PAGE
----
It wouldn’t be a media mention without calling out the regional :05 Reddit spot- and I’m lucky enough to be in one of the original airing markets! It was clearly a creative use of the airtime – although they could have had the same effect without the overt, literal “glitch/interruption” concept. But it was even better as an opportunistic use of their recent “moment” in the news. Definitely a risk to assume viewers would pause it or Google exactly what that :05 manifesto said – but it was a calculated one that took advantage of other social platforms, like Twitter, to literally post the ad like a mini-billboard within seconds for nationwide distribution beyond those select markets. And one that is completely fitting for the grassroots, authentic and viral community that reddit showed itself to be over the past few weeks.
Steve Connelly, President and Copywriter
WIll Ferrell. No political statements. No over thinking required. No mental requirements. Just good old fashioned Norway bashing. Seriously, a very important topic of national urgency – more electric cars, handled in a way that made me laugh out loud and made the point even louder. On a side note, no one needs a haircut during the pandemic more than Will Ferrell.
Scott Madden, Senior Partner, Director of Strategy
It’s not even close. Jeep “The Middle” is the mic drop of Super Bowl 55.
Commercial perfection. Touches the pulse of our humanity. Touches what ALL of us feel right now, in this very moment, about the country we live in and the people we call neighbors and fellow Americans. Brilliance in concept. Choosing the physical and metaphorical ‘ middle of America.’ Reminding all of us that we are a people – one who are united in our adoration of our Constitution, yet clouded and divided by the ideological interpretation of that very doctrine. Jeep nails society’s pulse and uses a powerful and iconic common denominator in tapping Bruce Springstein – both his poetic brilliance and his physical symbolism of American ideals – to remind all of us that we have more in common, across human values and freedom, than we have in difference. Kudos to Jeep for making their product a far distant second to the message. A Reunited States of America. Copywriting subtly and brilliance. Watching this soliloquy makes me proud to be a marketer. It reinforces my belief that brands can be a positive force in bringing people together when so many other forces around us make that seem near-impossible.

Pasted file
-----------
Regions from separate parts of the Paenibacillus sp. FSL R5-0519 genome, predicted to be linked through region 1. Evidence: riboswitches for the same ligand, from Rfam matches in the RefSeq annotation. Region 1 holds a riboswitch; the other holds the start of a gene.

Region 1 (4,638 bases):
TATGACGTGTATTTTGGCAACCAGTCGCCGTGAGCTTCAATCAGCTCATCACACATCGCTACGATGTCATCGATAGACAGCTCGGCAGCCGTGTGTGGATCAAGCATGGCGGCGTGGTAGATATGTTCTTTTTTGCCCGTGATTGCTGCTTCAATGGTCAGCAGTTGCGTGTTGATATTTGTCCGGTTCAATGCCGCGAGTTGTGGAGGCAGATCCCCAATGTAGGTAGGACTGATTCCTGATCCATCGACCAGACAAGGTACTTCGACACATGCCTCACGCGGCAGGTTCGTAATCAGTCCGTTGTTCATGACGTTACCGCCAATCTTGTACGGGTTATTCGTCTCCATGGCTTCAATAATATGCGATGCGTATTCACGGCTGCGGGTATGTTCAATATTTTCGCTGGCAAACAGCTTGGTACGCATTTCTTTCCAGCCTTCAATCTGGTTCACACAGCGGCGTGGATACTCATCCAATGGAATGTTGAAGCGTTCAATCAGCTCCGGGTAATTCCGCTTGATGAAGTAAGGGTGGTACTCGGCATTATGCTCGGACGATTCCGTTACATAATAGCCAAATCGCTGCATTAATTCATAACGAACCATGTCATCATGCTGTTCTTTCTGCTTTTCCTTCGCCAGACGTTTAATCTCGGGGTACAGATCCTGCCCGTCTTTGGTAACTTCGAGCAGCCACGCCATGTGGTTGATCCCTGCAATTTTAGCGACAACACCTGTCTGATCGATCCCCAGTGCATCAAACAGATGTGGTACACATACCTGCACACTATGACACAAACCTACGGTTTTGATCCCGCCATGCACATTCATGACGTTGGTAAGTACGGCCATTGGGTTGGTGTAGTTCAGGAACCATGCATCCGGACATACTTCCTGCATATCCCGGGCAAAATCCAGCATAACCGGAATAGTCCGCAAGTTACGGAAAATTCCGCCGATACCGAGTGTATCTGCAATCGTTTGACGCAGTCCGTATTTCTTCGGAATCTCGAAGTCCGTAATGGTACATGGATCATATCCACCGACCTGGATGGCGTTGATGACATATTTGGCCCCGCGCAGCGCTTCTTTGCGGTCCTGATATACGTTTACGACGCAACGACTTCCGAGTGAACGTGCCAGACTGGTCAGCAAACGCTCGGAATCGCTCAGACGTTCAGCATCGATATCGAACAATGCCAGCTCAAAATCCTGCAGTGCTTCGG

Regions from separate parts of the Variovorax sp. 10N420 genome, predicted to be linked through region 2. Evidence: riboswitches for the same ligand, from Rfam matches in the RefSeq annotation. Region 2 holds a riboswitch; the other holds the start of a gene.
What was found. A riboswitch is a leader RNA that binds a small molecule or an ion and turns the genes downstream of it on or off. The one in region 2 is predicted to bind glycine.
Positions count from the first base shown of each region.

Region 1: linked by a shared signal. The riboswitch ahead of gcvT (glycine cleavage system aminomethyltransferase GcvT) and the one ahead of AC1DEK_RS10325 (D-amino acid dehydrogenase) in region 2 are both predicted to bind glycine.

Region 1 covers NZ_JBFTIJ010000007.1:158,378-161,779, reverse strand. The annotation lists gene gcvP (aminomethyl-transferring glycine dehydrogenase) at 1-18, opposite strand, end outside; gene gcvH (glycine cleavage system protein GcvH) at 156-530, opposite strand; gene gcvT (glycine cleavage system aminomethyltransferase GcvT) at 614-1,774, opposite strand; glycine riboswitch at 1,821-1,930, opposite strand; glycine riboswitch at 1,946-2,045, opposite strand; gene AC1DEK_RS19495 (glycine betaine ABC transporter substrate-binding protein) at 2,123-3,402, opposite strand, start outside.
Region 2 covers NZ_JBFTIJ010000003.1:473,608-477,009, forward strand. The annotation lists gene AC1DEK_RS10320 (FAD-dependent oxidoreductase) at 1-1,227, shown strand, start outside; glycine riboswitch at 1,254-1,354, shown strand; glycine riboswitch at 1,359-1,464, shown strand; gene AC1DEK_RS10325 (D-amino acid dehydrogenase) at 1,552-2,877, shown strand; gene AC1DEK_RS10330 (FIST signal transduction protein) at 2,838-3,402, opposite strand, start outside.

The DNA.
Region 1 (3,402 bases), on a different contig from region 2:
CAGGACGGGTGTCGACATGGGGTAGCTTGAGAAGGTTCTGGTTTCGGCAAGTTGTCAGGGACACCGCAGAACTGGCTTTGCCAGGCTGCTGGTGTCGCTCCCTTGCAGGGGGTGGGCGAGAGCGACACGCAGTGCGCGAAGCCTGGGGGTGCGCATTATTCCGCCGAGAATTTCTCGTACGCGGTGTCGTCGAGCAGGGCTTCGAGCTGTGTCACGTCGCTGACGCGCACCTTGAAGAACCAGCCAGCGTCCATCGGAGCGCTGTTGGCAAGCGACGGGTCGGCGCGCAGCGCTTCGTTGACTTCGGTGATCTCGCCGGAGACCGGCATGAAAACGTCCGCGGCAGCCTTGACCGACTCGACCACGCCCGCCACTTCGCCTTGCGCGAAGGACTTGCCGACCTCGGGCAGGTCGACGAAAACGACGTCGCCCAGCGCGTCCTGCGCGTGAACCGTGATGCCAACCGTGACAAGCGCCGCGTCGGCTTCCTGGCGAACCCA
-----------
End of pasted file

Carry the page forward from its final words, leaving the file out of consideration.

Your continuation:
Chris Corrado, Associate Media Director added:
The Super Bowl is the holy grail for media and creative teams alike – it is the culmination of hard work, long nights, and some of our greatest ideas – on the nation’s biggest stage. As an Associate Media Director, I tend to focus on the where and when behind each spot and each commercial break, but this year one ad in particular resonated with me amongst the rest. Jeeps “The Middle” ad featuring Bruce Springstein, brought goosebumps to my arms with a clear call for unity in a time where our nation couldn’t be any further apart. Most advertisers went for comedy, which definitely had its place this year, but Jeep took a bold stand and chose to take on the division first hand. Time will tell if this anthemic spot will translate to sales, but it is clear that Jeep is asking us all as a country to take the middle road.